Washington, George, 1732-1799. The writings of George Washington from the original manuscript sources: Volume 4
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GENERAL ORDERS Head Quarters, Cambridge, March 21, 1776.

    Parole New York. Countersign Hallifax.

    Learnards and Cary's 52 Regiments, are to march this Afternoon and relieve the Troops upon Dorchester Heights, where

[Note:Col. Ebenezer Learned's Third Continental Infantry, and Col. Simeon Cary's Massachusetts Militia regiment. ]

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those Regiments are to remain in Garrison, until further orders. -- The Dep. Qr. Mr. Genl. will provide Carriages from Roxbury, and provisions are order'd by the Commissary General to be stored upon the heights.

    The Details for the Roxbury, and Cambridge Departments, will be deliver'd to the Majors of brigade, with this days orders.


[Note:Ford, in his Writings of Washington, prints from a facsimile taken from Winsor's History of Boston, vol. 2, p. 181. Sparks also prints the text. The capitalization being that of Benjamin Eries, of Waltertown. N. Y., who published the broadside, it has not been here followed. ]

    Whereas the ministerial army has abandoned the town of Boston, and the forces of the United Colonies under my command are in possession of the same; I have therefore thought it necessary for the preservation of peace, good order, and discipline, to publish the following orders, that no person offending therein may plead ignorance as an excuse for their misconduct.

    All officers and soldiers are hereby ordered to live in the strictest peace and amity with the inhabitants; and no inhabitant, or other person, employed in his lawful business in the town is to be molested in his person or property, on any pretence whatever.

    If any officer or soldier shall presume to strike, imprison, or otherwise ill-treat any of the inhabitants, he may depend on being punished with the utmost severity; and if any officer or soldier shall receive any insult from any of the inhabitants, he is to seek redress in a legal way, and no other.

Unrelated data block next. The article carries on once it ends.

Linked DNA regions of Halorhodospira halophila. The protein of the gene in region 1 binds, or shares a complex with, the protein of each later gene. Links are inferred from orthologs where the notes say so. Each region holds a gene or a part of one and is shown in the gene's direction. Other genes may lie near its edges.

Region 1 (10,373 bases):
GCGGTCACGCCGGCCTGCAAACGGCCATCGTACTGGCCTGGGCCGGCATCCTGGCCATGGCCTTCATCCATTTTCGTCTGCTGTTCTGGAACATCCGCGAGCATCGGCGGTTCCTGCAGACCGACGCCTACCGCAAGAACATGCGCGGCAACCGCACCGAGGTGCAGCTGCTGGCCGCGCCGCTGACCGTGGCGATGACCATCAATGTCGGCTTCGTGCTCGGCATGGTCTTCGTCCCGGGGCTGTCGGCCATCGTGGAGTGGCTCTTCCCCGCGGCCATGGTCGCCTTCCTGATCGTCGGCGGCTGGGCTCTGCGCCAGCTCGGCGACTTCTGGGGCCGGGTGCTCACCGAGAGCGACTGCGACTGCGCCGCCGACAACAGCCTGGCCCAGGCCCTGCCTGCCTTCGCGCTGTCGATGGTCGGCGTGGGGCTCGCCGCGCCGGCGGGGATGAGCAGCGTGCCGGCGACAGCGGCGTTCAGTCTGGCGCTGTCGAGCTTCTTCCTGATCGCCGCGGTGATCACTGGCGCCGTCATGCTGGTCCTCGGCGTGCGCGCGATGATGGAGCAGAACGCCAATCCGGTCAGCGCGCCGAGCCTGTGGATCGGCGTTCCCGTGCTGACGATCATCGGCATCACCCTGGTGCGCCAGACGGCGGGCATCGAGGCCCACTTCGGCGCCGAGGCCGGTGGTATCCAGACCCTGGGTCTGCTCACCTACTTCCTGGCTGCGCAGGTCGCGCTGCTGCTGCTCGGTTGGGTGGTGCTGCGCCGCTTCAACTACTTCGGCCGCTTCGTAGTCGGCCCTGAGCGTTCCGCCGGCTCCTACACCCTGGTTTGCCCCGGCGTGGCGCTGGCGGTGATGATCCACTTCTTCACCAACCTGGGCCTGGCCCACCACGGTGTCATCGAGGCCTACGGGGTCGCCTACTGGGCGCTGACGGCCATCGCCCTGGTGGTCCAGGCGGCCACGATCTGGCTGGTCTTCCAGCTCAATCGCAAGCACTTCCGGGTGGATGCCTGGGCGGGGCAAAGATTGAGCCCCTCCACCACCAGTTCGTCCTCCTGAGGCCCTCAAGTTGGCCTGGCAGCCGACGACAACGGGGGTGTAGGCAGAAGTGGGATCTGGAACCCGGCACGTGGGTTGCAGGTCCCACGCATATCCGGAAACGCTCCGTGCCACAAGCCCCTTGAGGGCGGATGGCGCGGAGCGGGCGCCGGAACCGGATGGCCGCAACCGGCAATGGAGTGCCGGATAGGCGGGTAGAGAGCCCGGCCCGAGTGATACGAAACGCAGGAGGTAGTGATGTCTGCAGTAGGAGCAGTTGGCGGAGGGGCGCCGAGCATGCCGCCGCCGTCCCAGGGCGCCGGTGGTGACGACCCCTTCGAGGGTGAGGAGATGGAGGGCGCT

Any non-commissioned officer or soldier, or others under my command, who shall be guilty of robbing or plundering in the town, are to be immediately confined, and will be most rigidly punished. All officers are therefore ordered to be very

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vigilant in the discovery of such offenders, and report their names and crime to the commanding officer in the town, as soon as may be.

    The inhabitants and others are called upon to make known to the Quartermaster-general, or any of his deputies, all stores belonging to the ministerial army, that may be remaining or secreted in the town; any person or persons whatsoever, that shall be known to conceal any of the said stores, or appropriate them to his or their own use, will be considered as an enemy to America, and treated accordingly.

    The selectmen and other magistrates of the town are desired to return to the Commander-in-chief the names of all or any person or persons, they may suspect of being employed as spies upon the Continental army, that they may be dealt with accordingly.

    All officers of the Continental army are enjoined to assist the civil magistrates in the execution of their duty, and to promote peace and good order. They are to prevent, as much as possible, the soldiers from frequenting tippling-houses, and strolling from their posts. Particular notice will be taken of such officers as are inattentive and remiss in their duty; and, on the contrary, such only as are active and vigilant will be entitled to future favor and promotion.

    Given under my hand etc.